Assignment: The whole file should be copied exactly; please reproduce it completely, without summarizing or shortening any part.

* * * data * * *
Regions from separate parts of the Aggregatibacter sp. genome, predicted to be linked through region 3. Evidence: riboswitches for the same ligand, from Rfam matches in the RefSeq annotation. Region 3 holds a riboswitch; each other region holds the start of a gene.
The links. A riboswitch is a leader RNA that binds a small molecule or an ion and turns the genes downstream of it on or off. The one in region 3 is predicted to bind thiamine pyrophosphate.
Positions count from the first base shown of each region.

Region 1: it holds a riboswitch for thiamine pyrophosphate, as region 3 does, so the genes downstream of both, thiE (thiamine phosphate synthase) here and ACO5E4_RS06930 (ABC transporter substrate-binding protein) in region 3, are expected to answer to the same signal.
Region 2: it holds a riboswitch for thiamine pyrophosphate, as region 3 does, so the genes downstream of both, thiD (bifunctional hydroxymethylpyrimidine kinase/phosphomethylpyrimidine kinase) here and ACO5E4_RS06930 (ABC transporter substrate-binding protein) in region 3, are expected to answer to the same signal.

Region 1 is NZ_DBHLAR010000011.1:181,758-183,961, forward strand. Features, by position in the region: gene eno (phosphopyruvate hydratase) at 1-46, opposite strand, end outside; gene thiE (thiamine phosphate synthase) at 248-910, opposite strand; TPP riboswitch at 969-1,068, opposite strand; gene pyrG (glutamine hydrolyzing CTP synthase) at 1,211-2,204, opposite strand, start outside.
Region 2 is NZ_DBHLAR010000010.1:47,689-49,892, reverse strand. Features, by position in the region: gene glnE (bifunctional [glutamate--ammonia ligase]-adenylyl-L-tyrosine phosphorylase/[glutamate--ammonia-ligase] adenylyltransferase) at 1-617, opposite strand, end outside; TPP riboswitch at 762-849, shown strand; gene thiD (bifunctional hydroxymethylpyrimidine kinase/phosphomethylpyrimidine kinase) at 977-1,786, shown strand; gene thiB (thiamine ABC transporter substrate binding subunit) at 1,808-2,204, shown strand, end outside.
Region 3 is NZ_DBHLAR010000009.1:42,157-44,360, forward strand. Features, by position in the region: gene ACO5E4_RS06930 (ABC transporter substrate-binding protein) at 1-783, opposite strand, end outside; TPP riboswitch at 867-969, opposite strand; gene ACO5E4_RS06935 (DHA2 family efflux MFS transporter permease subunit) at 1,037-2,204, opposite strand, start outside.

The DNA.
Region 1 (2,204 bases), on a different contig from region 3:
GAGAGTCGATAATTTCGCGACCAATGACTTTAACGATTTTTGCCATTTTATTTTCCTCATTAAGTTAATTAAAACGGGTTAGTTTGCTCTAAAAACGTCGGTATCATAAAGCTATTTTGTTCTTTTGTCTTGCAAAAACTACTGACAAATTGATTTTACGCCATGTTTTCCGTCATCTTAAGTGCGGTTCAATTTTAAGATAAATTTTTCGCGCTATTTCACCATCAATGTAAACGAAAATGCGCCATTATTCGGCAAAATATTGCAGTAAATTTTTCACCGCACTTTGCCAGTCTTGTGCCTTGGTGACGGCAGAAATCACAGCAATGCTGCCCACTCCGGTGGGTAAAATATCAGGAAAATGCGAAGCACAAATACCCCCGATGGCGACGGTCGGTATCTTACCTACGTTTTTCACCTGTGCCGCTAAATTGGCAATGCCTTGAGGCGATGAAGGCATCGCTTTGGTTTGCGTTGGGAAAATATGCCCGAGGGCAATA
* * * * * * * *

Regions from separate parts of the Aggregatibacter sp. genome, predicted to be linked through region 3. Evidence: riboswitches for the same ligand, from Rfam matches in the RefSeq annotation. Region 3 holds a riboswitch; each other region holds the start of a gene.
The links. A riboswitch is a leader RNA that binds a small molecule or an ion and turns the genes downstream of it on or off. The one in region 3 is predicted to bind thiamine pyrophosphate.
Positions count from the first base shown of each region.

Region 1: it holds a riboswitch for thiamine pyrophosphate, as region 3 does, so the genes downstream of both, thiE (thiamine phosphate synthase) here and ACO5E4_RS06930 (ABC transporter substrate-binding protein) in region 3, are expected to answer to the same signal.
Region 2: it holds a riboswitch for thiamine pyrophosphate, as region 3 does, so the genes downstream of both, thiD (bifunctional hydroxymethylpyrimidine kinase/phosphomethylpyrimidine kinase) here and ACO5E4_RS06930 (ABC transporter substrate-binding protein) in region 3, are expected to answer to the same signal.

Region 1 is NZ_DBHLAR010000011.1:181,758-183,961, forward strand. Features, by position in the region: gene eno (phosphopyruvate hydratase) at 1-46, opposite strand, end outside; gene thiE (thiamine phosphate synthase) at 248-910, opposite strand; TPP riboswitch at 969-1,068, opposite strand; gene pyrG (glutamine hydrolyzing CTP synthase) at 1,211-2,204, opposite strand, start outside.
Region 2 is NZ_DBHLAR010000010.1:47,689-49,892, reverse strand. Features, by position in the region: gene glnE (bifunctional [glutamate--ammonia ligase]-adenylyl-L-tyrosine phosphorylase/[glutamate--ammonia-ligase] adenylyltransferase) at 1-617, opposite strand, end outside; TPP riboswitch at 762-849, shown strand; gene thiD (bifunctional hydroxymethylpyrimidine kinase/phosphomethylpyrimidine kinase) at 977-1,786, shown strand; gene thiB (thiamine ABC transporter substrate binding subunit) at 1,808-2,204, shown strand, end outside.
Region 3 is NZ_DBHLAR010000009.1:42,157-44,360, forward strand. Features, by position in the region: gene ACO5E4_RS06930 (ABC transporter substrate-binding protein) at 1-783, opposite strand, end outside; TPP riboswitch at 867-969, opposite strand; gene ACO5E4_RS06935 (DHA2 family efflux MFS transporter permease subunit) at 1,037-2,204, opposite strand, start outside.

The DNA.
Region 1 (2,204 bases), on a different contig from region 3:
GAGAGTCGATAATTTCGCGACCAATGACTTTAACGATTTTTGCCATTTTATTTTCCTCATTAAGTTAATTAAAACGGGTTAGTTTGCTCTAAAAACGTCGGTATCATAAAGCTATTTTGTTCTTTTGTCTTGCAAAAACTACTGACAAATTGATTTTACGCCATGTTTTCCGTCATCTTAAGTGCGGTTCAATTTTAAGATAAATTTTTCGCGCTATTTCACCATCAATGTAAACGAAAATGCGCCATTATTCGGCAAAATATTGCAGTAAATTTTTCACCGCACTTTGCCAGTCTTGTGCCTTGGTGACGGCAGAAATCACAGCAATGCTGCCCACTCCGGTGGGTAAAATATCAGGAAAATGCGAAGCACAAATACCCCCGATGGCGACGGTCGGTATCTTACCTACGTTTTTCACCTGTGCCGCTAAATTGGCAATGCCTTGAGGCGATGAAGGCATCGCTTTGGTTTGCGTTGGGAAAATATGCCCGAGGGCAATA